Recently I made a two-week trip to the island of St. Lucia in the Caribbean.
Famous for its Pitons and jungles, St. Lucia has something to offer for everyone. The image gallery above includes photos from the resorts I stayed at, and what I did whilst I was there, which I will link below.
Sugar Beach Viceroy Resort:
Sugar Beach is a resort situated right in-between the Gros Piton and the Petit Piton. It is about 10 minutes off of the main road down a windy road through the pitons, and is about a 10 minute drive from the town of Soufriere. There is also lots to do around the Soufriere area, like the volcano, mud baths and sulphur springs, making Soufriere the ideal area to stay.
Hotel Chocolat St. Lucia:
Boucan by Hotel Chocolat is the resort set up by Hotel Chocolat on the original cacao plantation in St. Lucia. Boucan is more of a boutique hotel than the others listed on this blog post, it is a lot smaller and quieter, which is better for couples or honeymooners. It is about 10-15 minutes from Sugar Beach, and at 9am you can make your own chocolate from scratch.
Jade Mountain Resort:
Jade Mountain resort is a hillside resort in the area of Anse Mamet. It is almost directly opposite the Gros and Petit Pitons, so all infinity pools have the same view. Definitely not one to stay at if you suffer from travel sickness though - the roads are very windy!
Windjammer Landing Beach Resort:
Windjammer Landing was my favourite resort I stayed at on the island. Although it is the furthest away from the main airport, which is a nightmare for those who suffer from travel sickness, it is accessible by helicopter (weather permitting). The staff here are amazing and always go out of their way for you, they can't do enough for you! It also had the best atmosphere, steel pans always playing and so many restaurants to choose from. It's also a 15 minute drive from Rodney Bay, which is really nice to visit and has good places to eat!
In mid-Jan, my friends and I embarked on an interesting city break to Rome to prematurely celebrate her 20th. If you've never been to Rome, you've sure as hell heard of it and could probably tell me the entire history behind each and every landmark I've very cliche and touristically photographed (or you've just seen the Lizzie McGuire Movie).
After a bumpy ride navigating our way through Stansted Airport security (I nearly got us arrested for carrying a minature Viktor and Rolf Flowerbomb perfume, which ironically enough actually resembles the shape of a grenade and made the security guards flinch with fear when I took the lid off and dared ask them to smell it) we finally made it onto our wonderfully cramped, pocket-lacking RyanAir plane. Credit where credit's due , we landed safely and smoothly with an added Super-Mario esque jingle just to further celebrate that RyanAir hadn't managed to kill us, so that was a fun bonus... even if I did have to pay £4 for incredibly average and rubbery mozzarella sticks. Despite our canvas, non-padlocked holdalls not making it into the cabin due to numbers, baggage claim was pretty speedy and all belongings were in tact, so it was on to our middle-of-nowhere 4 star but not really 4 star hotel to settle in and begin to see the sights of Rome.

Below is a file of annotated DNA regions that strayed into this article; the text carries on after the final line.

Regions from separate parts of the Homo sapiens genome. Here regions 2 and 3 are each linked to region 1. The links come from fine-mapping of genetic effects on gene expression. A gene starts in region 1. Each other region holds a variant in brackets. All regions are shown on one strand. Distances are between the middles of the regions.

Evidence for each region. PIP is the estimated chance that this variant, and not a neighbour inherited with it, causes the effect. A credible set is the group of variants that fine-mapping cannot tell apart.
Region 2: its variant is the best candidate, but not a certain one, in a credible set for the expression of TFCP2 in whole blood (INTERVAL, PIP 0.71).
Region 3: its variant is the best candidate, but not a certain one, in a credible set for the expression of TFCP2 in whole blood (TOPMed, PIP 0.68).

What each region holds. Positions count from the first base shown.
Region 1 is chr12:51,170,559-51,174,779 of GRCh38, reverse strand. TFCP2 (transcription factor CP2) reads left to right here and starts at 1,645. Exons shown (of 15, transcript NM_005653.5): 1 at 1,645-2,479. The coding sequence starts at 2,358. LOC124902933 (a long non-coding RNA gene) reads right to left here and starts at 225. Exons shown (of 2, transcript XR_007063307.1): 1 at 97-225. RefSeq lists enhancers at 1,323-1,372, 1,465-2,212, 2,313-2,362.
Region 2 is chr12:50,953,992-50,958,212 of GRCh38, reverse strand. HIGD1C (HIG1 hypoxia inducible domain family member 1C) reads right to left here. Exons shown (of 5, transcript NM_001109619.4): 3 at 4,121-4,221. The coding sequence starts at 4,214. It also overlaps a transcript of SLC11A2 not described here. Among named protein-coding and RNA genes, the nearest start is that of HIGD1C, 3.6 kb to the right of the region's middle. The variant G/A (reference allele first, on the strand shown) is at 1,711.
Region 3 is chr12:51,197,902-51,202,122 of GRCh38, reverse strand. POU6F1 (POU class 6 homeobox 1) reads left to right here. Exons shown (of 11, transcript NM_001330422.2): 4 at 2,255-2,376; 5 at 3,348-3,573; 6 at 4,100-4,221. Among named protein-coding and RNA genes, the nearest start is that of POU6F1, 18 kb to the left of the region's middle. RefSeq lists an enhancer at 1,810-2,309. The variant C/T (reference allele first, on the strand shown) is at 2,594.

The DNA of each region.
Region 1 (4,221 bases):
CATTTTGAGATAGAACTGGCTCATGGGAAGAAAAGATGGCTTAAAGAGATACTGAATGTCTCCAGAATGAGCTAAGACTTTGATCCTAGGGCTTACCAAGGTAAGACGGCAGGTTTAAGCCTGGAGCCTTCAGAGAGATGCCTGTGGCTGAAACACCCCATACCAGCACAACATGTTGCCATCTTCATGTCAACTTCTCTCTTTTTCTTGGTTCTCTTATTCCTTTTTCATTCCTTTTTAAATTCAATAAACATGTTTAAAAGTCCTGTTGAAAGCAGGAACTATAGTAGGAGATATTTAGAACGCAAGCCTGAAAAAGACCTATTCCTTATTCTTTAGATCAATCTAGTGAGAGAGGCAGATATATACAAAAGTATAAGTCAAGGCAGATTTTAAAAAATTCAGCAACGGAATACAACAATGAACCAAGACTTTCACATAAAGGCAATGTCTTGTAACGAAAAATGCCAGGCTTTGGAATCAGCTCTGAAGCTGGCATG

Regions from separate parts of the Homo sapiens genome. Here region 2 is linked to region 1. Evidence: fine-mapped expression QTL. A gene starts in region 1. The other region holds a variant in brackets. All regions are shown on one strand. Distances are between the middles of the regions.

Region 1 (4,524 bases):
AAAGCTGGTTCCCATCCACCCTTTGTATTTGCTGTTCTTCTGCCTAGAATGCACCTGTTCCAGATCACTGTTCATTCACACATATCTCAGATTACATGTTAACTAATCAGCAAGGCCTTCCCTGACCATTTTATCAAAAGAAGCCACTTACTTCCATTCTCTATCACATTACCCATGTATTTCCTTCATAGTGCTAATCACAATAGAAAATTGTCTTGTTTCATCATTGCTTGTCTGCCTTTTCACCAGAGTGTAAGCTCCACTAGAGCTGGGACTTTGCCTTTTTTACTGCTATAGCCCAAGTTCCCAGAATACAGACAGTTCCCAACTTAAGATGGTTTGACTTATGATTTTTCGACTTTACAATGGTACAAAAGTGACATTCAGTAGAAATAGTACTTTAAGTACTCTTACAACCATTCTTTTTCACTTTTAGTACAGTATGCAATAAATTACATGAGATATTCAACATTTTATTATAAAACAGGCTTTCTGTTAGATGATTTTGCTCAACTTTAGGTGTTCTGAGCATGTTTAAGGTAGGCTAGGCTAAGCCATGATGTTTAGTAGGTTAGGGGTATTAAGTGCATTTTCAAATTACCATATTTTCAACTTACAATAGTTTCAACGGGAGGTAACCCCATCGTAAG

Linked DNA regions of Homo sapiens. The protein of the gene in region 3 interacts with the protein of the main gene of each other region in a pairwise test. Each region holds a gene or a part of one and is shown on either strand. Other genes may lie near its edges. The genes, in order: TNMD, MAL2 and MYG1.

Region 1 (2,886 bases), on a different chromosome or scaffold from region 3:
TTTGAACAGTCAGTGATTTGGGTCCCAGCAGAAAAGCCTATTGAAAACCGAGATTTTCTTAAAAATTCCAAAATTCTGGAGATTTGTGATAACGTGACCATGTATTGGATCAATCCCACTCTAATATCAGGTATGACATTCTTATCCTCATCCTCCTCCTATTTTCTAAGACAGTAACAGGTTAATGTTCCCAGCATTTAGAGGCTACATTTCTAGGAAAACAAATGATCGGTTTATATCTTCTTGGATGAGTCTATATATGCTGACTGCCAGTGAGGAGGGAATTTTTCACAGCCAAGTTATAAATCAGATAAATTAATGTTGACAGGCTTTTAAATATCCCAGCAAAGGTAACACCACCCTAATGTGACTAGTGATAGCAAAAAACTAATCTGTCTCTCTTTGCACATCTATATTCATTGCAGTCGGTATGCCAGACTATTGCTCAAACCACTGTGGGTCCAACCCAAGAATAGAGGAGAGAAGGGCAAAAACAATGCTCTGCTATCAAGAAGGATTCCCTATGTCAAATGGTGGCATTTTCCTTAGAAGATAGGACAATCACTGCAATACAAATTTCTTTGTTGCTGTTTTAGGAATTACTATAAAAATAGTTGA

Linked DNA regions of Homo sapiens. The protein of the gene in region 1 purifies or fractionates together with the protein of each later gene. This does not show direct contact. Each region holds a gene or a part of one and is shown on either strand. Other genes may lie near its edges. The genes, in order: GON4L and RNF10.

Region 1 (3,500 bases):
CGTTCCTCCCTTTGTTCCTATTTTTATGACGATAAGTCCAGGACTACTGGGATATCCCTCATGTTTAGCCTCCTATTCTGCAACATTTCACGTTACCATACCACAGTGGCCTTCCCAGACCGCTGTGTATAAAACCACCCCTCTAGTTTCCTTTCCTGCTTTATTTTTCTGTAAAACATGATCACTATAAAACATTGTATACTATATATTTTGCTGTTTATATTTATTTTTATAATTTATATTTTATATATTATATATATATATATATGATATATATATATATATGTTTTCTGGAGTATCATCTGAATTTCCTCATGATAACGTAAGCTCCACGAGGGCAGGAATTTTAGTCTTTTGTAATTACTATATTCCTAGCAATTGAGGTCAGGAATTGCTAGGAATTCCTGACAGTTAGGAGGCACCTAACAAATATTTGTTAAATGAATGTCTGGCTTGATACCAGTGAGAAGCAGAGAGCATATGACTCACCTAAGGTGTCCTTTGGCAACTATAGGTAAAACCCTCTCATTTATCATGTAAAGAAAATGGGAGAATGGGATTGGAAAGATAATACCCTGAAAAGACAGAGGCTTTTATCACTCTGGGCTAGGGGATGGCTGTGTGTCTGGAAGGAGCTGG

We reached the Vatican at the perfect time to catch the pastel skies, after finally getting the hang of the bus system and being prompted by the one, helpful local who informed us it was our stop. Cleaner than your Nan's kitchen and inexplicably silent and still, no matter how many people entered its vicinity, this was like nowhere I've ever experienced. I'm still trying to comprehend how any of this was built so impeccably so many years ago and the basilica itself takes beauty and extravagance to a whole other level.
Now let me tell you though, do not go up to the dome of St Peter's Basilica though if you're even the slightest bit claustrophobic. Not one piece of signage anywhere has even the slightest warning of how small the spaces get, and laugh at me all you want but that was as near death an experience as it gets. It's tight, cramped and dark, with about 1,000 steps that get smaller and smaller the higher you go. Oh, and did I mention there's no way back? By the time I actually got to the top, I didn't even enjoy the view because I was nearly having a bloody heart attack at the thought of going back down.
If you're looking for somewhere great to eat in Rome where you can bloat as much as you like and not have a care in the world, then head towards the Spanish Steps area. Here you can get a full three course meal (any less than 3 courses would be a loss to yourself, and you'll regret it for eternity) for about 20 euro. And I'm talking about really, really good food. Not just average.
We spent the next day exploring the rest of what rome has to offer, the Citadel, the Colosseum and the Trevi Fountain. Sadly the Trevi Fountain was under heavy construction so I couldn't do a Lizzie McGuire and throw a penny in and wish for the love of my life to turn up (I still wished anyway, so who knows, maybe I'll find someone that shares my passion for eating copious amounts of thai food and game of thrones, and until then a girl can dream)
Now, if I could tell you anything worth noting from this trip, it would be to always listen to your mum. No matter how old or wise you are. You know that 'pre-warning' advice chat she gives you on what to take and how you must remember to wrap up? That. I think we've all been guilty of nodding along, with the occasional 'yes' input, whilst still sticking to our original plans of 'take what looks pretty'. Well, boy do I regret that one. I took flip flops, and yes you're reading that right. I thought "Italy" is always warm - wrong. We ended up practically living in the same clothing, just to refrain from chilling ourselves right through to the bone.
Ciao for now, until next time!